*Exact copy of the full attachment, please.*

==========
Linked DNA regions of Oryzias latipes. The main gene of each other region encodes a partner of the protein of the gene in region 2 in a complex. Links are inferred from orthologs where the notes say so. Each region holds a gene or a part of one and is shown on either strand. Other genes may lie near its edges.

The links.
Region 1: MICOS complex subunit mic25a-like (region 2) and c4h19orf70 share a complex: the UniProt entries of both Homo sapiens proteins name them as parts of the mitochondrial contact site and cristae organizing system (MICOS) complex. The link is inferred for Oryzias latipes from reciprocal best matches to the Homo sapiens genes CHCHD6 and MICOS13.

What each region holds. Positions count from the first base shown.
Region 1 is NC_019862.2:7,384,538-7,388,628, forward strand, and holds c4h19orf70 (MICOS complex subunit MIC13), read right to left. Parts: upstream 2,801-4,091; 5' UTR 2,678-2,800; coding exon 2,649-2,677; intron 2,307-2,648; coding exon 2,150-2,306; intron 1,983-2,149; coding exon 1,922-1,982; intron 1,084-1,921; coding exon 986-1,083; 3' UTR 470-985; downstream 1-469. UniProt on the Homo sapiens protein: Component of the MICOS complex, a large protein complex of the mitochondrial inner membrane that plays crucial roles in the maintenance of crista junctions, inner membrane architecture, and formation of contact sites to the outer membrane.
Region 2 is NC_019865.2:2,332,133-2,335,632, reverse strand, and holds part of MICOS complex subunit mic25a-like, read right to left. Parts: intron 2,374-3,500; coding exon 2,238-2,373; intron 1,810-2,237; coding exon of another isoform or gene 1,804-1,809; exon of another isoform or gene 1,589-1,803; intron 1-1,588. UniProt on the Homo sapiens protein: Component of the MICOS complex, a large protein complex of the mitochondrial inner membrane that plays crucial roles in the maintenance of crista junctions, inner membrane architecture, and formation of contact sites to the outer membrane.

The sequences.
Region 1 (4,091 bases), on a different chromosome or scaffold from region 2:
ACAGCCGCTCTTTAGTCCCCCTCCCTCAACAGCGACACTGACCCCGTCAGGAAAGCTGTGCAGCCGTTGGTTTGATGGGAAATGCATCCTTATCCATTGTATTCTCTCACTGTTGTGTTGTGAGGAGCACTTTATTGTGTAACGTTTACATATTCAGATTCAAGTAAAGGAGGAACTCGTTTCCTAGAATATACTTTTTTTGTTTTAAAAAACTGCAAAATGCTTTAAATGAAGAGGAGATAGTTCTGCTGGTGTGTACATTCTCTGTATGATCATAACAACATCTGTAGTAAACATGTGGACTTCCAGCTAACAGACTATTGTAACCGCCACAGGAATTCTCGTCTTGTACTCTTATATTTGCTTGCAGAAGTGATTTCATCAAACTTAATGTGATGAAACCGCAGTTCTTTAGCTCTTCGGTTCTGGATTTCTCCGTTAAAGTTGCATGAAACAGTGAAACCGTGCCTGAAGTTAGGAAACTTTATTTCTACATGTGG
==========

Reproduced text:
Linked DNA regions of Oryzias latipes. The main gene of each other region encodes a partner of the protein of the gene in region 2 in a complex. Links are inferred from orthologs where the notes say so. Each region holds a gene or a part of one and is shown on either strand. Other genes may lie near its edges.

The links.
Region 1: MICOS complex subunit mic25a-like (region 2) and c4h19orf70 share a complex: the UniProt entries of both Homo sapiens proteins name them as parts of the mitochondrial contact site and cristae organizing system (MICOS) complex. The link is inferred for Oryzias latipes from reciprocal best matches to the Homo sapiens genes CHCHD6 and MICOS13.

What each region holds. Positions count from the first base shown.
Region 1 is NC_019862.2:7,384,538-7,388,628, forward strand, and holds c4h19orf70 (MICOS complex subunit MIC13), read right to left. Parts: upstream 2,801-4,091; 5' UTR 2,678-2,800; coding exon 2,649-2,677; intron 2,307-2,648; coding exon 2,150-2,306; intron 1,983-2,149; coding exon 1,922-1,982; intron 1,084-1,921; coding exon 986-1,083; 3' UTR 470-985; downstream 1-469. UniProt on the Homo sapiens protein: Component of the MICOS complex, a large protein complex of the mitochondrial inner membrane that plays crucial roles in the maintenance of crista junctions, inner membrane architecture, and formation of contact sites to the outer membrane.
Region 2 is NC_019865.2:2,332,133-2,335,632, reverse strand, and holds part of MICOS complex subunit mic25a-like, read right to left. Parts: intron 2,374-3,500; coding exon 2,238-2,373; intron 1,810-2,237; coding exon of another isoform or gene 1,804-1,809; exon of another isoform or gene 1,589-1,803; intron 1-1,588. UniProt on the Homo sapiens protein: Component of the MICOS complex, a large protein complex of the mitochondrial inner membrane that plays crucial roles in the maintenance of crista junctions, inner membrane architecture, and formation of contact sites to the outer membrane.

The sequences.
Region 1 (4,091 bases), on a different chromosome or scaffold from region 2:
ACAGCCGCTCTTTAGTCCCCCTCCCTCAACAGCGACACTGACCCCGTCAGGAAAGCTGTGCAGCCGTTGGTTTGATGGGAAATGCATCCTTATCCATTGTATTCTCTCACTGTTGTGTTGTGAGGAGCACTTTATTGTGTAACGTTTACATATTCAGATTCAAGTAAAGGAGGAACTCGTTTCCTAGAATATACTTTTTTTGTTTTAAAAAACTGCAAAATGCTTTAAATGAAGAGGAGATAGTTCTGCTGGTGTGTACATTCTCTGTATGATCATAACAACATCTGTAGTAAACATGTGGACTTCCAGCTAACAGACTATTGTAACCGCCACAGGAATTCTCGTCTTGTACTCTTATATTTGCTTGCAGAAGTGATTTCATCAAACTTAATGTGATGAAACCGCAGTTCTTTAGCTCTTCGGTTCTGGATTTCTCCGTTAAAGTTGCATGAAACAGTGAAACCGTGCCTGAAGTTAGGAAACTTTATTTCTACATGTGG